23 July 2014: I am just as shocked and saddened by the kidnapping of the girls in Nigeria today as I was 100 days ago. And I have no doubt you feel the same, but the question is how does the world keep the momentum and energy up to help get the girls safely released?
At Plan we have worked with many of our partners to campaign for their release, along with millions of other people around the world but they have not been released. As such we all need to reflect on the last 100 days of campaigning and what we can do better to make sure the girls are returned home safely.
Here are my top 5 reflections on the campaigning work we have seen around the world over the last 100 days.
1. Yes, assess risk - but do it quickly
Wow - there was a lot of unnecessary delays in responding to the kidnapping. Yes there is a risk in speaking out strongly on such a sensitive situation. But this is the time the world needs leadership. Assess risk smartly but do it quickly, there are hundreds of lives at stake. I know of many institutions and organisations which took over 2 weeks to speak out against the kidnapping. That is too long.
2. Don't change the story
This is mostly a point to the media who within days were looking for a different angle to report the kidnapping. It became an opportunity to criticise the Nigerian government and president - who instantly worked up a new safe school initiative with the UN Special Envoy for Global Education - for pretty much anything.
Innocent girls were kidnapped while trying to go to school and their lives are at risk - that is the point and as soon as the coverage moves away from this people disengage from what is really at stake and the momentum is lost.
3.Target the right people
You see time and time again in the campaigning world people developing actions and calls which are directed at the wrong people. The current and future safety of the girls lies predominantly in the hands of people who live in Nigeria.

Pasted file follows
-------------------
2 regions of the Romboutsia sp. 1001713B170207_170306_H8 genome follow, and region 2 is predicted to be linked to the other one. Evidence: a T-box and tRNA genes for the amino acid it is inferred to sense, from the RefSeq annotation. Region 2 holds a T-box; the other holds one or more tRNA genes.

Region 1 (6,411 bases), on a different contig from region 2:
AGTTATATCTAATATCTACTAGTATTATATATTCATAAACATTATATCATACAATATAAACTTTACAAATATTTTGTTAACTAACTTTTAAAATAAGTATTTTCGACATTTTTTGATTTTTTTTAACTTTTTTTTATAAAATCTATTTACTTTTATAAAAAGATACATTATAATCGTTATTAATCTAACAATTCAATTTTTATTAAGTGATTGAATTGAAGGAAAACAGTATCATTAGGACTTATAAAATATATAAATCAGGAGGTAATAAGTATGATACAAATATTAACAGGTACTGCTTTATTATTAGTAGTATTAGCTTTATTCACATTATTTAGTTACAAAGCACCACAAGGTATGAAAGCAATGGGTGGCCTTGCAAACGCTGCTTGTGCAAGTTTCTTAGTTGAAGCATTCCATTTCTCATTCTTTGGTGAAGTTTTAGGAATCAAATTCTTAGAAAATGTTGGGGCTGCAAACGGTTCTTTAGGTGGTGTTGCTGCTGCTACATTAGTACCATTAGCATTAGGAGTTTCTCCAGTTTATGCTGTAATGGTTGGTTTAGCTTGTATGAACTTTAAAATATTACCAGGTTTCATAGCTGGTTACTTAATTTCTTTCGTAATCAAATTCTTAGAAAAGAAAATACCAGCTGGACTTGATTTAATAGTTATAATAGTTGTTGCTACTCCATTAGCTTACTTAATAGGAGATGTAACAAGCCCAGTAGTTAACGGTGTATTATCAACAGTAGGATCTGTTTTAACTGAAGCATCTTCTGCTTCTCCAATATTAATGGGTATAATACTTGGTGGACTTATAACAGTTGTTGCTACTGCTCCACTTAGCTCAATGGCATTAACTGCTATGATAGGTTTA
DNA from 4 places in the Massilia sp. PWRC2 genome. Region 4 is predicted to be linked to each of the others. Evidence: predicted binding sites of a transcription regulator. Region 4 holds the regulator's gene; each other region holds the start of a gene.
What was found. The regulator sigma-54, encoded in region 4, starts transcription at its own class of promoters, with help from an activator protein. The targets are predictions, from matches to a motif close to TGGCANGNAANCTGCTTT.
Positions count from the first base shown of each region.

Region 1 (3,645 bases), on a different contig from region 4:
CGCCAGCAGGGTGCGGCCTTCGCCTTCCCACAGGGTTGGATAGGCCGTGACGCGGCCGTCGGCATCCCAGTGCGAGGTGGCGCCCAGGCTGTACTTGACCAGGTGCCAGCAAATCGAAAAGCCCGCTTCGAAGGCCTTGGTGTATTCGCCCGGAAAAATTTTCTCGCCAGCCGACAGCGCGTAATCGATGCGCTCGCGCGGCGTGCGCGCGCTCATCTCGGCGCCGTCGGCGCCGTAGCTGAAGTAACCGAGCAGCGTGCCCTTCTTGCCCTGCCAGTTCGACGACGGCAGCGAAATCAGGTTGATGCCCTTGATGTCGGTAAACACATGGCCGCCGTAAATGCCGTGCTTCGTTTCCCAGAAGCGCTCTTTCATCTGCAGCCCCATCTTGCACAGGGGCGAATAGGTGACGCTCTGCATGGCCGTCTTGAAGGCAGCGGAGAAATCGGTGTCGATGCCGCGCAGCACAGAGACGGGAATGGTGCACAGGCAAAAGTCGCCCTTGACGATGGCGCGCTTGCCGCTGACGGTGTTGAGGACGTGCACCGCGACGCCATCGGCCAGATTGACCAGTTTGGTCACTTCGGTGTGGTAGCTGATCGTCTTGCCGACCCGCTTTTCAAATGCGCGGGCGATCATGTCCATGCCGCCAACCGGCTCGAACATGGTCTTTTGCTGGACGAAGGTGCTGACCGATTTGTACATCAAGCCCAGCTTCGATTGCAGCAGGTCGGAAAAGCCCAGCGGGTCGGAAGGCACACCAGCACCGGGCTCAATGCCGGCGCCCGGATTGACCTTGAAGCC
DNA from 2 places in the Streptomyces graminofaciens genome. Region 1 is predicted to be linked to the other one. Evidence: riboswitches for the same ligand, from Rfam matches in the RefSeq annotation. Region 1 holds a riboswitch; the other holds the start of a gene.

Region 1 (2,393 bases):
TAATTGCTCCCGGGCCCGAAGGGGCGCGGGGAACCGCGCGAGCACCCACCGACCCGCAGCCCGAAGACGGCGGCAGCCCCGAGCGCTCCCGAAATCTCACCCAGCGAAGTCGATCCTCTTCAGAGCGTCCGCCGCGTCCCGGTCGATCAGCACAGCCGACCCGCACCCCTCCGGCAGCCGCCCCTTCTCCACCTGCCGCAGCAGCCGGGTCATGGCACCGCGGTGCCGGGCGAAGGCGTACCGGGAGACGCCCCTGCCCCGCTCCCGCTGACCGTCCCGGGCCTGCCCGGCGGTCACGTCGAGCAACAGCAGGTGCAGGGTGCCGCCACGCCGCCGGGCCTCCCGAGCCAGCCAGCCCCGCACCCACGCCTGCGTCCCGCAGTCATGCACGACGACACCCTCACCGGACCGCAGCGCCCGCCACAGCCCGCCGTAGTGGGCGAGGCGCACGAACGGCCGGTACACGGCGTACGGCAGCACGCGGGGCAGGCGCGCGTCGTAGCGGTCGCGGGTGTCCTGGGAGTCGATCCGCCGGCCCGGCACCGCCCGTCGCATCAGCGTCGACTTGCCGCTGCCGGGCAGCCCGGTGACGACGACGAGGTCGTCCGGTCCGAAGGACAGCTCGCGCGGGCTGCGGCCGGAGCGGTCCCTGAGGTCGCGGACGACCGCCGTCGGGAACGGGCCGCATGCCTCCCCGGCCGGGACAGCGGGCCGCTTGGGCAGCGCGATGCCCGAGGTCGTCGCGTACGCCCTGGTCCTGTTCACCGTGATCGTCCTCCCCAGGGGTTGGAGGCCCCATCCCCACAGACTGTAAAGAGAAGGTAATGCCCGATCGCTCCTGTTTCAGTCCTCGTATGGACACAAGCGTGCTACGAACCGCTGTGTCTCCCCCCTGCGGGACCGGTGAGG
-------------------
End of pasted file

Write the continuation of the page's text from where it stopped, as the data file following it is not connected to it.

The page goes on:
Yes we live in a global world and global leaders can have an impact, but only by working with people in power in Nigeria. Don’t target campaigning work at people who do not have the ability to bring about the change we want to see.
4. Support other campaigners
Over the second half of the 100 days we have seen a lot of criticism about #BringBackOurGirls. Let’s be clear this hashtag raised awareness of the situation to millions of people around the world. Nobody ever claimed a hashtag would set the girls free but it is an important part of the solution.
It has done more to maintain the continued support for the girls than anything else I have seen – including being an engagement tool which brought Michelle Obama into the discussions. We all want the same result so let’s get behind all the campaigning actions people are doing.
5. Don't give up
Change can take time and it can also happen when you least expect it. There are always things going on behind closed doors and it is our job as campaigners to keep up the external support and pressure so negotiators feel empowered by the backing of the global community.
It is great to see the amazing work taking place around the world today to re-engage people 100 days on, such as the vigils being organised around the world by A World At School* and through our Because I am a Girl campaign, which will continue to raise awareness and put pressure on the right people to see the girls returned home safely.
I urge you to join us; don’t give up. If you want some ideas check out our campaigning toolkit.
These are just my reflections, but what do you think of the campaigning so far? And what are you going to do next? Let us know using #BringBackOurGirls so we can all keep the momentum going together.
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